ON the evening of Tuesday, March 14, 2017, 15 senators gathered at the Malacañang golf clubhouse for a secret supper with President Rodrigo Duterte. These senators largely make up what is now known as the “majority bloc”. Conspicuous absentees were the President’s detractors, who weren’t invited anyway, and a few who had probably begged off, like old police veteran Ping Lacson and experienced coup plotter Gringo Honasan. A single, rather titillating snapshot of the event was posted on social media by one of the attendees, J.V. Ejercito, who described the gathering as “intimate,” which is an interesting choice of word that does the trick of underlining the select and exclusive in-ness of the in-crowd.
Ejercito’s picture shows a convivial enough group—guests were seated at a long table decorated with flowers and flickering tea lights, but sans food and wine. It appears the evening was just getting started when the picture was taken: food is yet to be served (the white tablecloth is still pristine), the wine glasses stand empty, and people are looking just a tiny bit guarded. Unless the diners really blab, which none has done as yet, we’ll never know all the details of that night—what was eaten and drunk, whether anyone moved from their allocated seats, who whispered what in whose ear, who sat quiet, and what Duterte hoped to gain from playing footsie under the table with those who took oaths to rein in presidential power.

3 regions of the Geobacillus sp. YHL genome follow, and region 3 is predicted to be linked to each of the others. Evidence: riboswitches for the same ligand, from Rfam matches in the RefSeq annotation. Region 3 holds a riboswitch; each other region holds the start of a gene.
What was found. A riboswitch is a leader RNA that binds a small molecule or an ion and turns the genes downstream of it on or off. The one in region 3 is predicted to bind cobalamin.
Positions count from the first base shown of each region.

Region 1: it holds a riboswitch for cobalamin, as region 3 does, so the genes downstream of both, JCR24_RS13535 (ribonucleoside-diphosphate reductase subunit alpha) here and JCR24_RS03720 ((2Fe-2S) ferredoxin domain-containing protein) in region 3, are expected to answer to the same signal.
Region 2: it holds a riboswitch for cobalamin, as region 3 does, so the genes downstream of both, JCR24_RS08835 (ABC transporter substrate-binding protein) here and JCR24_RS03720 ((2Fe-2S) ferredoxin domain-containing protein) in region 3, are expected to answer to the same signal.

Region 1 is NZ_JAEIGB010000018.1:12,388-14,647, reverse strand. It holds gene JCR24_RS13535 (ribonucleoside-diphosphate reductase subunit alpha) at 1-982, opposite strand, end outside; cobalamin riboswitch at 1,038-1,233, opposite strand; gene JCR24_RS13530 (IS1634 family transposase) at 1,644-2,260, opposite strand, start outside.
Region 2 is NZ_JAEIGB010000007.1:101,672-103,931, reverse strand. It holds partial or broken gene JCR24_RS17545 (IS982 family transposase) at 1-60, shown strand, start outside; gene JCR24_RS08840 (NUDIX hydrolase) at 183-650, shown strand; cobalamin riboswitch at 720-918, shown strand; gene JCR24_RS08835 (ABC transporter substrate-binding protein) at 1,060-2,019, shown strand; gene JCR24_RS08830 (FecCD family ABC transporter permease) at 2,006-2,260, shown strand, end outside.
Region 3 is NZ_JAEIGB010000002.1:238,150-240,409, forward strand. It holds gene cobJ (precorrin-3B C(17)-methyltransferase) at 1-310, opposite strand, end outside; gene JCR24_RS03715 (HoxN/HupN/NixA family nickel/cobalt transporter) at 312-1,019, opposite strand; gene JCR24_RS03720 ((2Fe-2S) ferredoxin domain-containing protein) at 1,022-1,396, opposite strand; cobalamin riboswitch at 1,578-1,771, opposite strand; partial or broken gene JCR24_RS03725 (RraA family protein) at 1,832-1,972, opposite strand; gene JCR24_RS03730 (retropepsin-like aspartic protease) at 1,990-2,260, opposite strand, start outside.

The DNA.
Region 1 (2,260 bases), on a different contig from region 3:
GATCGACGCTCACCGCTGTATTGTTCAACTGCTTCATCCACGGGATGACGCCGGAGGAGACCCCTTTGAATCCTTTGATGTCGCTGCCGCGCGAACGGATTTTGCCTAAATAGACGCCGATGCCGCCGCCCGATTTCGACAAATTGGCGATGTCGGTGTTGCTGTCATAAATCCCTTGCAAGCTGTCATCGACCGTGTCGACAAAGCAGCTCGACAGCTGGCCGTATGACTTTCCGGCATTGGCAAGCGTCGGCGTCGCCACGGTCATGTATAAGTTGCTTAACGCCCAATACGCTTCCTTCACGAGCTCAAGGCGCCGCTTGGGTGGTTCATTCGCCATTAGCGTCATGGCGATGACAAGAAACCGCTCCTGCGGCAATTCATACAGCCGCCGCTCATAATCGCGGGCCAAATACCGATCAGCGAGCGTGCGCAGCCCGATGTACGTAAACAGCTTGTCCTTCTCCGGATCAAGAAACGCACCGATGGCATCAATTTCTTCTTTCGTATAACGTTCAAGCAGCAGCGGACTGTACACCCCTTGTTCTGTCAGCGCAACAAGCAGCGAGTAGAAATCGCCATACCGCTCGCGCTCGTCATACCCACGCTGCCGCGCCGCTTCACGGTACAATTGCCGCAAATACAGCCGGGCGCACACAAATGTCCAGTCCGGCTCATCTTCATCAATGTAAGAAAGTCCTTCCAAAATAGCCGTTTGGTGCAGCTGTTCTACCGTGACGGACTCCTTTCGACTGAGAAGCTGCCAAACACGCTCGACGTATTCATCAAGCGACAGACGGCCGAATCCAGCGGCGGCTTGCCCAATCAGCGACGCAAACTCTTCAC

The following day, Spokesperson Ernesto Abella, his heavy-lidded eyes customarily half closed (does he think his eyes might otherwise reveal too much?), presented the official version of the occasion. He chided the media for calling the event a “loyalty check,” insisting instead that talk was about the “vital legislative agenda,” such as “the tax reform proposals”. What an excellent choice of topic to raise among a relatively young group of senators who happen to be as rich as Croesus and who, in the case of a few, face massive tax arrears or have in the past been accused of graft, corruption, and malversation of funds. World champion boxer Manny Pacquiao (worth over P3 billion), still owes the nation’s coffers a whopping P2 billion. Perhaps he would not have done much talking. He was seated farthest away from the President. Ejercito, also seated at the far end of the table, was probably quite bored of talking about the nation’s tax issues. He was alleged to have swiped over P2 million in calamity funds while serving as the mayor of San Juan. Aged 47, Ejercito has a P78 million personal fortune and offshore corporations in the British Virgin Islands whose worth he has never disclosed. He, with the multi-billionaire Cynthia Villar, who also owns various offshore assets, Ralph Recto (worth P531 million), Juan Miguel Zubiri, 46 years old, son of a sugar hacendero and worth P118 million, Joel Villanueva, aged 41, the baby of the group (and son of Eddie Villanueva, founder of the multimillion peso Jesus is Lord evangelical ministry), also alleged to have misused P10 million of pork barrel funds (his colleagues helped get him off the hook on a technicality), have attended “dinner briefings” on tax before, just last August in fact. These multimillionaire and billionaire dinner guests, with their myriad business interests and vast real estate holdings, were probably content to make small talk among themselves and had a relaxed time.